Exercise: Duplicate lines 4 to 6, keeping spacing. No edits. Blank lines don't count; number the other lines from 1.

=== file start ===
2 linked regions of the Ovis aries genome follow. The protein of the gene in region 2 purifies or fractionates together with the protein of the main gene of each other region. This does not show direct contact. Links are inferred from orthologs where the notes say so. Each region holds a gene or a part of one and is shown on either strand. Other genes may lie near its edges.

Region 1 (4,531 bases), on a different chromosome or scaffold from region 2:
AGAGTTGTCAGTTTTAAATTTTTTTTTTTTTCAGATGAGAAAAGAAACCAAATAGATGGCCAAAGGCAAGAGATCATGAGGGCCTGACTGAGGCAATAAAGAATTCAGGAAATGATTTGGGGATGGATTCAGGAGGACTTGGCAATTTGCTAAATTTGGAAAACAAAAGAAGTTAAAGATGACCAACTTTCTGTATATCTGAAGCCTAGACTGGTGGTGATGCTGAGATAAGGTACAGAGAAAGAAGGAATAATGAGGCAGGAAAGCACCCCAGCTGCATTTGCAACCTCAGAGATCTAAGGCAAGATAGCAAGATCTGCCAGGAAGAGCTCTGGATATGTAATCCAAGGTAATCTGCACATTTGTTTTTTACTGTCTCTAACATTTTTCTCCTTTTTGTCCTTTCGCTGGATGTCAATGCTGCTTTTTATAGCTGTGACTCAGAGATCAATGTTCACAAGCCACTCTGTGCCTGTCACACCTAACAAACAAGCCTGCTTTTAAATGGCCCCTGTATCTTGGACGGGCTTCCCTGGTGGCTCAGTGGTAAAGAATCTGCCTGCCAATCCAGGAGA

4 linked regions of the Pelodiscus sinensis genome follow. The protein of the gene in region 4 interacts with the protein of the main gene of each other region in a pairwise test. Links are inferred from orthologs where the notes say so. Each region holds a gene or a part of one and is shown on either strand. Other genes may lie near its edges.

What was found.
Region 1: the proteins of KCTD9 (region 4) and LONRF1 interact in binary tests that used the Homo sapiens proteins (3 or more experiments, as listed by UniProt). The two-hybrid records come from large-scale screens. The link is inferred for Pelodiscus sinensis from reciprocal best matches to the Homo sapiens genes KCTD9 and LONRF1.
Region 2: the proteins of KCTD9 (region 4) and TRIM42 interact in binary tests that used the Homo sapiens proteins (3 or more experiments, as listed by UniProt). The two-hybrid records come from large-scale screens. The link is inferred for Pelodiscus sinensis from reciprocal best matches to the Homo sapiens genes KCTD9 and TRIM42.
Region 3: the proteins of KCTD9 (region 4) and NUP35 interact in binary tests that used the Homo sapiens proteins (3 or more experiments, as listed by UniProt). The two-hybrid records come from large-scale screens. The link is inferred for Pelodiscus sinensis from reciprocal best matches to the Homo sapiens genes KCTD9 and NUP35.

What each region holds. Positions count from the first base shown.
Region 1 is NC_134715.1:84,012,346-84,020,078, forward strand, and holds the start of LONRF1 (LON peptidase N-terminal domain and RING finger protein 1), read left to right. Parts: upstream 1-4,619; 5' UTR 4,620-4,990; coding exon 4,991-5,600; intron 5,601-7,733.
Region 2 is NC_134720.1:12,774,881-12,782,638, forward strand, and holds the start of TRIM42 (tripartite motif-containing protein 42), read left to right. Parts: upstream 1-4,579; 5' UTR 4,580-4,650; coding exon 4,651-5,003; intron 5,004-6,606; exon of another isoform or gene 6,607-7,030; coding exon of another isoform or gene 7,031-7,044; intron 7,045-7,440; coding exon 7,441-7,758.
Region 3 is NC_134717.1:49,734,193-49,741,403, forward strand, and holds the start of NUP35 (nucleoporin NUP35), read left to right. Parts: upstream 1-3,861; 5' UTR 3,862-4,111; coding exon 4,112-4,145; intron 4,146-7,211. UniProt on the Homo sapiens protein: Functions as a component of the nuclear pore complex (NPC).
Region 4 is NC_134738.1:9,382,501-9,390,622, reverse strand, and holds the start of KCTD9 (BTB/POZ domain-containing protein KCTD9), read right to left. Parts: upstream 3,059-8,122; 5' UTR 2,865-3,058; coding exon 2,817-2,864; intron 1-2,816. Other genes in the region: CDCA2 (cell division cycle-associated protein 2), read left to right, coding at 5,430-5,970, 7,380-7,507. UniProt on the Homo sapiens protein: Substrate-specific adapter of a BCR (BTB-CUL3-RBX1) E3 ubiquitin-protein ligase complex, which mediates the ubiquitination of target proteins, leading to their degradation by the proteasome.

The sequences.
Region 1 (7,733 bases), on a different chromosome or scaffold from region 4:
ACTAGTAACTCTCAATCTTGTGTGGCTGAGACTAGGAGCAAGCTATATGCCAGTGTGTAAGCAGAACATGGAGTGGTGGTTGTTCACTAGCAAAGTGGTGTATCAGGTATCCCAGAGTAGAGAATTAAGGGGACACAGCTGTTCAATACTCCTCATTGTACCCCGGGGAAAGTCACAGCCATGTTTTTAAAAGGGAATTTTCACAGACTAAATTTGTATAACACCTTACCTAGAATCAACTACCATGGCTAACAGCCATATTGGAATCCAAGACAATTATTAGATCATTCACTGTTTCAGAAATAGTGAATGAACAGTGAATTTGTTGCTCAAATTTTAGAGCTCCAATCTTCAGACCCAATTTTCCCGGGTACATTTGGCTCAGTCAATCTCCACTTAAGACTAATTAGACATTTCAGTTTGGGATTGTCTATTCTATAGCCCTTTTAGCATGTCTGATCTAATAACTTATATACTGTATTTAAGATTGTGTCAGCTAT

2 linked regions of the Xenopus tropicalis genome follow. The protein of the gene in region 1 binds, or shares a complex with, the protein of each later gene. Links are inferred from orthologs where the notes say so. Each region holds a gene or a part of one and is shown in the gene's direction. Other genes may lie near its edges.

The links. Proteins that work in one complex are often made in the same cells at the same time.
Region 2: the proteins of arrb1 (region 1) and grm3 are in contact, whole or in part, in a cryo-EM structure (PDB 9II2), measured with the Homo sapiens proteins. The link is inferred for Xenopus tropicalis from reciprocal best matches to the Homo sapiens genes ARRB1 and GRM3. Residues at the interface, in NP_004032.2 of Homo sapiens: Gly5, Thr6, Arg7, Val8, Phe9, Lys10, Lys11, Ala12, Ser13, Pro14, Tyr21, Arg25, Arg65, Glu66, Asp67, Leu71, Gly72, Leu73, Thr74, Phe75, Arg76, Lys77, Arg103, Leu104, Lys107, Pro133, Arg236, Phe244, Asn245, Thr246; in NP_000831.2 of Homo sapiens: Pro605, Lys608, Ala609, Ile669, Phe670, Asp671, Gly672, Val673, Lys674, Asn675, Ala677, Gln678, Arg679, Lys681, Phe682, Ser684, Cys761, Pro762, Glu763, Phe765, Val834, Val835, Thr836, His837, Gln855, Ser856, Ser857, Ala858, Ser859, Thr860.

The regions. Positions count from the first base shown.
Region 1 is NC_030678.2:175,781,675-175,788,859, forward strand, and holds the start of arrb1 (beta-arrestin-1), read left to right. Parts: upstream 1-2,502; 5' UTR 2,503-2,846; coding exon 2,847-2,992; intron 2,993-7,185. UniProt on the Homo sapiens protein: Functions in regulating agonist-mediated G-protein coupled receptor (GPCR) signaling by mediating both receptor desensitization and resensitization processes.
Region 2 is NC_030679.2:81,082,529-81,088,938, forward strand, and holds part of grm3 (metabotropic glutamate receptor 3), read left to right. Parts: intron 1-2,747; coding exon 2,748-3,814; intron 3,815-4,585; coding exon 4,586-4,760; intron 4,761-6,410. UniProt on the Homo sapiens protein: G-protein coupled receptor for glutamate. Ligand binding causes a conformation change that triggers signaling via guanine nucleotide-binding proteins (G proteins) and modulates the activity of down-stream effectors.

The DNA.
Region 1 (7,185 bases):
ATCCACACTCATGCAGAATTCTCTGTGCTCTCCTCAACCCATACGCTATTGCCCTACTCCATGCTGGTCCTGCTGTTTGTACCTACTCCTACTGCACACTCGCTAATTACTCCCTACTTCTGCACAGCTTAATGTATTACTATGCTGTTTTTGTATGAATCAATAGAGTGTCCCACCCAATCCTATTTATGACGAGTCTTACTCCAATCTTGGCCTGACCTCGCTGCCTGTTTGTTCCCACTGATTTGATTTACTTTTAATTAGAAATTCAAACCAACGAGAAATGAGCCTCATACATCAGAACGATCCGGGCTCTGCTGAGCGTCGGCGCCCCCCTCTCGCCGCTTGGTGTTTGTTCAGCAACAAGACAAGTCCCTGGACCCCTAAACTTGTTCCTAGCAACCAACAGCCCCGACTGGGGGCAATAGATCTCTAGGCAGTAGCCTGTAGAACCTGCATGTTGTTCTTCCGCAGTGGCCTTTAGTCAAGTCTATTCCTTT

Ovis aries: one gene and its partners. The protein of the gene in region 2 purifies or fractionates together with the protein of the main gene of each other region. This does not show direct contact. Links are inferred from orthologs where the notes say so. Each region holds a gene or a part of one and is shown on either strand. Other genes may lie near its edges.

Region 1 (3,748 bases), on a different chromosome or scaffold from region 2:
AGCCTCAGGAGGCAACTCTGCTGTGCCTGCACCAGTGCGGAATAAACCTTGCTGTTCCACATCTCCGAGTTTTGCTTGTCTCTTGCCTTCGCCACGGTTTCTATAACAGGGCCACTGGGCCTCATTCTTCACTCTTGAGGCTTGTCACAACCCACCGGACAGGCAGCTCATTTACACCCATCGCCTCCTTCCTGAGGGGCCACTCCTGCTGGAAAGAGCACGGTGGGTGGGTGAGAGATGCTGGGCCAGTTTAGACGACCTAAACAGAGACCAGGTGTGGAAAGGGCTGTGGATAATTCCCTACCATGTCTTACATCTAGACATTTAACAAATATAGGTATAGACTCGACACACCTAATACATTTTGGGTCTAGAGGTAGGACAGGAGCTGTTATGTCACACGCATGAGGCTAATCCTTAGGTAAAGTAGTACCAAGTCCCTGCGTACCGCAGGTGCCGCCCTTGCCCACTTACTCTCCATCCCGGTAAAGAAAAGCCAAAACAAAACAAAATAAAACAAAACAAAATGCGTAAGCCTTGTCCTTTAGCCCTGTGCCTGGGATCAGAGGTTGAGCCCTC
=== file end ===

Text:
4 linked regions of the Pelodiscus sinensis genome follow. The protein of the gene in region 4 interacts with the protein of the main gene of each other region in a pairwise test. Links are inferred from orthologs where the notes say so. Each region holds a gene or a part of one and is shown on either strand. Other genes may lie near its edges.

What was found.
Region 1: the proteins of KCTD9 (region 4) and LONRF1 interact in binary tests that used the Homo sapiens proteins (3 or more experiments, as listed by UniProt). The two-hybrid records come from large-scale screens. The link is inferred for Pelodiscus sinensis from reciprocal best matches to the Homo sapiens genes KCTD9 and LONRF1.